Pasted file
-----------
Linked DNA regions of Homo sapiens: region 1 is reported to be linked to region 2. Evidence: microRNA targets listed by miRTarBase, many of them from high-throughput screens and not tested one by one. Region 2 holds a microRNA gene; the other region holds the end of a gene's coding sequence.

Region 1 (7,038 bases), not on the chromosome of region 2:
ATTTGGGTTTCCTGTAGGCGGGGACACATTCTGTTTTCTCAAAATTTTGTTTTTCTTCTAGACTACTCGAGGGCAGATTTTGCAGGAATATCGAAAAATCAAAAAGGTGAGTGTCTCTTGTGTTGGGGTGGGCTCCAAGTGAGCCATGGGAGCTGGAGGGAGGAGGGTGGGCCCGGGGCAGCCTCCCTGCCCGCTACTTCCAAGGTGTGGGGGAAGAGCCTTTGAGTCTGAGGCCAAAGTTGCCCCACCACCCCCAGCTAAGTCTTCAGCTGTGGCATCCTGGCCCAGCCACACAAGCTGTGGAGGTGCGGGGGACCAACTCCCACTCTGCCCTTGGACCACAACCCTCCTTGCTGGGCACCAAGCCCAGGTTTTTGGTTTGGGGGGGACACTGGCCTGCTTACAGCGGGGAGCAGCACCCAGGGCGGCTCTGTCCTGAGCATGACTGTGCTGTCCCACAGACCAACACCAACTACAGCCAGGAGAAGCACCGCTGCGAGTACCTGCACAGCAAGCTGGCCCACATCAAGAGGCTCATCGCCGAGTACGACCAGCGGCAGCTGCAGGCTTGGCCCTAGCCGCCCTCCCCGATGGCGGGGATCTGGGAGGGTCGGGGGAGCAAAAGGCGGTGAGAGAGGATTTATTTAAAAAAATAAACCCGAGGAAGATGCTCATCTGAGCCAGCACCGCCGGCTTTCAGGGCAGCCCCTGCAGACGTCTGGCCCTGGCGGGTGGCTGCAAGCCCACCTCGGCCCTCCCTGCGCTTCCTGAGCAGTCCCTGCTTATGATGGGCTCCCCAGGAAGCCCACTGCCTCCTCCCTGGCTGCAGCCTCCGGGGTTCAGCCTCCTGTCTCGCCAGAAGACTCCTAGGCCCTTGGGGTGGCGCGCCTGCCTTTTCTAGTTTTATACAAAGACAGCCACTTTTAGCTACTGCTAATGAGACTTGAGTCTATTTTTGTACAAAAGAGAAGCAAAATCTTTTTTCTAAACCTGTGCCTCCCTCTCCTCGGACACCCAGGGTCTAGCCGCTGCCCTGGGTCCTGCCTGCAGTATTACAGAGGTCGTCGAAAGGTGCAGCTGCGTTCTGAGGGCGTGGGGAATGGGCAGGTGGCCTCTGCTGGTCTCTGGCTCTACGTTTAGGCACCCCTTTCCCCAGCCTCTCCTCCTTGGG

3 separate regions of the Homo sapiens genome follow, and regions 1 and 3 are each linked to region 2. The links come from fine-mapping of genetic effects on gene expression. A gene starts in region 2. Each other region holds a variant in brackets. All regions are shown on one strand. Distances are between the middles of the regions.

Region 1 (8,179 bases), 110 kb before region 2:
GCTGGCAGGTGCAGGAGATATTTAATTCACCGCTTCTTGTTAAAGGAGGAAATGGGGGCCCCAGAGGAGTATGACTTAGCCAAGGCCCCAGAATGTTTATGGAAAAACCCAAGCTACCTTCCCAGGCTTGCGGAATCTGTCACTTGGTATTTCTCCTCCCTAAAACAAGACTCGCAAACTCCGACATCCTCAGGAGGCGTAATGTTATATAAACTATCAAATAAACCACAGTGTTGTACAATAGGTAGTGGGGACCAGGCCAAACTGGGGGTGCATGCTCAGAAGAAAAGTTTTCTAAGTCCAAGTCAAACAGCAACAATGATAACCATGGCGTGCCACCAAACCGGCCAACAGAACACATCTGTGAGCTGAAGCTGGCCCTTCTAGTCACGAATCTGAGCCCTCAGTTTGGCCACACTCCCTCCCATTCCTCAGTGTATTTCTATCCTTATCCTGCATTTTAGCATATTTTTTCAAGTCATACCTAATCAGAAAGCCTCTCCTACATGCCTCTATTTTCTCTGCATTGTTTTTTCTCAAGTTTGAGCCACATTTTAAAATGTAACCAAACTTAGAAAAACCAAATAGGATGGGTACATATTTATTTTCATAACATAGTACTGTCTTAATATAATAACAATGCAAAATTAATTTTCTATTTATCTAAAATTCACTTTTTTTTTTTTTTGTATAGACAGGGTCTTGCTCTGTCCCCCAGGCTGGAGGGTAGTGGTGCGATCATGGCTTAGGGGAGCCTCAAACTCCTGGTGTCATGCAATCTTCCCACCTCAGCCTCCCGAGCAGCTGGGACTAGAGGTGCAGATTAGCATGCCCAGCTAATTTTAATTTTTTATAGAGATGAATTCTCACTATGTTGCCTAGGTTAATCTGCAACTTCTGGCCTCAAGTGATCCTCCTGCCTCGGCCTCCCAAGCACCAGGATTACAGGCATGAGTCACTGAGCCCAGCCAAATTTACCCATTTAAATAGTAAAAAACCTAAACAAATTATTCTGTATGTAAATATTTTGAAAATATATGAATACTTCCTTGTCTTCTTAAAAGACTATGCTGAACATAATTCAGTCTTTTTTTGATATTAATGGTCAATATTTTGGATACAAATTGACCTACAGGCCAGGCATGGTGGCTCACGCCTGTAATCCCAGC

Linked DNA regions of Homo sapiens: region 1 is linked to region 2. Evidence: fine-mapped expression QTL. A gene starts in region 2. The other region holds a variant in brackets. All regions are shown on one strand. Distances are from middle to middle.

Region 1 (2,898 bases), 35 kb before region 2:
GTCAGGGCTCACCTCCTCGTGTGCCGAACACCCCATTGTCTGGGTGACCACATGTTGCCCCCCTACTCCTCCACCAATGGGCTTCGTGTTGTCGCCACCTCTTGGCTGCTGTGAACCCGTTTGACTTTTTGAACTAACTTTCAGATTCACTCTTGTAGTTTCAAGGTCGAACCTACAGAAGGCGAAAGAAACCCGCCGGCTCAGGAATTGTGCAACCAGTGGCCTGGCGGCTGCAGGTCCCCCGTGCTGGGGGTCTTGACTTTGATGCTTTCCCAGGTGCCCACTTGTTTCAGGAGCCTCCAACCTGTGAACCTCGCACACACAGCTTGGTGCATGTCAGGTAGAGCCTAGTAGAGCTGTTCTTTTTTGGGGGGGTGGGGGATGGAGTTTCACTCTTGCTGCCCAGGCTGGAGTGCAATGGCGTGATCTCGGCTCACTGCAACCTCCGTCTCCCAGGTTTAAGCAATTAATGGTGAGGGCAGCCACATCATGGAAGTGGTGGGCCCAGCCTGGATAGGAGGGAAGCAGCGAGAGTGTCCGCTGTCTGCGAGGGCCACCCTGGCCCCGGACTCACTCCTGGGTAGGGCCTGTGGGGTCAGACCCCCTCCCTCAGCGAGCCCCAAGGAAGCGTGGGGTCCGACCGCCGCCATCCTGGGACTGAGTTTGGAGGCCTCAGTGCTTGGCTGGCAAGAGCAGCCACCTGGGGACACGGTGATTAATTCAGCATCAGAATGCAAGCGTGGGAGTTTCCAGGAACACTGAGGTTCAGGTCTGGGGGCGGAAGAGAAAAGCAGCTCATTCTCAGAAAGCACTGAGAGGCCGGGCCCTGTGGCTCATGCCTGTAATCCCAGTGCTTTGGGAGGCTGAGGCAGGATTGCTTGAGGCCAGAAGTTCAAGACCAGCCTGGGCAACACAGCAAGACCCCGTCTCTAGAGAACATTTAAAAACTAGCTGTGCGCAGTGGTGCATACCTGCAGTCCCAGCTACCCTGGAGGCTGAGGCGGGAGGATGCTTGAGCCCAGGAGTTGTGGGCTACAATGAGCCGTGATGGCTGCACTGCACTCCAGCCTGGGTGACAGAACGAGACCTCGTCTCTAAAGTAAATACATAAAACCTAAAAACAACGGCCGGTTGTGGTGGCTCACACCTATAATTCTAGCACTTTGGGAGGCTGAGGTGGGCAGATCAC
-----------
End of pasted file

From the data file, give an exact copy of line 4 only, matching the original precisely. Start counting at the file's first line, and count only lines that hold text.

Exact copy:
3 separate regions of the Homo sapiens genome follow, and regions 1 and 3 are each linked to region 2. The links come from fine-mapping of genetic effects on gene expression. A gene starts in region 2. Each other region holds a variant in brackets. All regions are shown on one strand. Distances are between the middles of the regions.